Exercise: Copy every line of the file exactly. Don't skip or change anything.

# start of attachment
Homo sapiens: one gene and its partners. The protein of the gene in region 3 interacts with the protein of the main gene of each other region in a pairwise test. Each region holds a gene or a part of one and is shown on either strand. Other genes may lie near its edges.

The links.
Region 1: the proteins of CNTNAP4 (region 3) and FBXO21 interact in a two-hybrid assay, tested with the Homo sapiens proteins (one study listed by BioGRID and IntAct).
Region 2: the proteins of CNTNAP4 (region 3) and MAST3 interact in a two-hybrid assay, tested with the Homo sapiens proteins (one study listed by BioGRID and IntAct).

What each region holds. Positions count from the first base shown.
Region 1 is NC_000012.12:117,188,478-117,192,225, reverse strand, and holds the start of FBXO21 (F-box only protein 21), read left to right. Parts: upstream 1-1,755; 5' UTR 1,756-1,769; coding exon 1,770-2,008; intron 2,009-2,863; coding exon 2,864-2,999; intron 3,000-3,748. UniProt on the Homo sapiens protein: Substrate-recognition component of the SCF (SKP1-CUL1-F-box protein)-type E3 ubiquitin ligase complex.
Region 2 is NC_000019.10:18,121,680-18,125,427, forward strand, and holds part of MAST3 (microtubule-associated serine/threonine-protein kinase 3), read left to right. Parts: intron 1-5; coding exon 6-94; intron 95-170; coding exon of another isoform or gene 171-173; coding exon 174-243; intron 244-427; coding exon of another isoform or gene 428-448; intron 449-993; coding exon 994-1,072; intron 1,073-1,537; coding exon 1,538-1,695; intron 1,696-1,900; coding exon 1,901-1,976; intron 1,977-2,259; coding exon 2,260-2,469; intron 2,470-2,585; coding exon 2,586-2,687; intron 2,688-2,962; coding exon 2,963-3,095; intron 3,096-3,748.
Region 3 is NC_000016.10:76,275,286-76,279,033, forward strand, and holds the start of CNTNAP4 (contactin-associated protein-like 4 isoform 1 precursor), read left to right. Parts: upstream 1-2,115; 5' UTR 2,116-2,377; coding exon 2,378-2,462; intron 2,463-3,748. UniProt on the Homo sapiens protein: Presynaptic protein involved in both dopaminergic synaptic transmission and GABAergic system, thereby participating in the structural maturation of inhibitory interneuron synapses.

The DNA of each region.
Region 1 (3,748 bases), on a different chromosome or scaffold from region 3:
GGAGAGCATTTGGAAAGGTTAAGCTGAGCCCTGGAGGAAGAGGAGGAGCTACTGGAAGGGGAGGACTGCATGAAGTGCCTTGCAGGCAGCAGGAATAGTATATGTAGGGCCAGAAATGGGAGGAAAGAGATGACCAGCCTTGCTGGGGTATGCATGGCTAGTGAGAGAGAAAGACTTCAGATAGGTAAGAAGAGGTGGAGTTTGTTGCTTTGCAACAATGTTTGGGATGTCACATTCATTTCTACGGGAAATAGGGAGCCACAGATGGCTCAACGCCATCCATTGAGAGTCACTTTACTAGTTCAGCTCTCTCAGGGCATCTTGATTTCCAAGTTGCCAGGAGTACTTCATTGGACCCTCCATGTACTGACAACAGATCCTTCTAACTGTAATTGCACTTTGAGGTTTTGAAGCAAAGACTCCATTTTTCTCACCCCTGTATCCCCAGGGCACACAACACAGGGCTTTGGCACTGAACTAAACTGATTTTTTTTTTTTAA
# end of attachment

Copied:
Homo sapiens: one gene and its partners. The protein of the gene in region 3 interacts with the protein of the main gene of each other region in a pairwise test. Each region holds a gene or a part of one and is shown on either strand. Other genes may lie near its edges.

The links.
Region 1: the proteins of CNTNAP4 (region 3) and FBXO21 interact in a two-hybrid assay, tested with the Homo sapiens proteins (one study listed by BioGRID and IntAct).
Region 2: the proteins of CNTNAP4 (region 3) and MAST3 interact in a two-hybrid assay, tested with the Homo sapiens proteins (one study listed by BioGRID and IntAct).

What each region holds. Positions count from the first base shown.
Region 1 is NC_000012.12:117,188,478-117,192,225, reverse strand, and holds the start of FBXO21 (F-box only protein 21), read left to right. Parts: upstream 1-1,755; 5' UTR 1,756-1,769; coding exon 1,770-2,008; intron 2,009-2,863; coding exon 2,864-2,999; intron 3,000-3,748. UniProt on the Homo sapiens protein: Substrate-recognition component of the SCF (SKP1-CUL1-F-box protein)-type E3 ubiquitin ligase complex.
Region 2 is NC_000019.10:18,121,680-18,125,427, forward strand, and holds part of MAST3 (microtubule-associated serine/threonine-protein kinase 3), read left to right. Parts: intron 1-5; coding exon 6-94; intron 95-170; coding exon of another isoform or gene 171-173; coding exon 174-243; intron 244-427; coding exon of another isoform or gene 428-448; intron 449-993; coding exon 994-1,072; intron 1,073-1,537; coding exon 1,538-1,695; intron 1,696-1,900; coding exon 1,901-1,976; intron 1,977-2,259; coding exon 2,260-2,469; intron 2,470-2,585; coding exon 2,586-2,687; intron 2,688-2,962; coding exon 2,963-3,095; intron 3,096-3,748.
Region 3 is NC_000016.10:76,275,286-76,279,033, forward strand, and holds the start of CNTNAP4 (contactin-associated protein-like 4 isoform 1 precursor), read left to right. Parts: upstream 1-2,115; 5' UTR 2,116-2,377; coding exon 2,378-2,462; intron 2,463-3,748. UniProt on the Homo sapiens protein: Presynaptic protein involved in both dopaminergic synaptic transmission and GABAergic system, thereby participating in the structural maturation of inhibitory interneuron synapses.

The DNA of each region.
Region 1 (3,748 bases), on a different chromosome or scaffold from region 3:
GGAGAGCATTTGGAAAGGTTAAGCTGAGCCCTGGAGGAAGAGGAGGAGCTACTGGAAGGGGAGGACTGCATGAAGTGCCTTGCAGGCAGCAGGAATAGTATATGTAGGGCCAGAAATGGGAGGAAAGAGATGACCAGCCTTGCTGGGGTATGCATGGCTAGTGAGAGAGAAAGACTTCAGATAGGTAAGAAGAGGTGGAGTTTGTTGCTTTGCAACAATGTTTGGGATGTCACATTCATTTCTACGGGAAATAGGGAGCCACAGATGGCTCAACGCCATCCATTGAGAGTCACTTTACTAGTTCAGCTCTCTCAGGGCATCTTGATTTCCAAGTTGCCAGGAGTACTTCATTGGACCCTCCATGTACTGACAACAGATCCTTCTAACTGTAATTGCACTTTGAGGTTTTGAAGCAAAGACTCCATTTTTCTCACCCCTGTATCCCCAGGGCACACAACACAGGGCTTTGGCACTGAACTAAACTGATTTTTTTTTTTTAA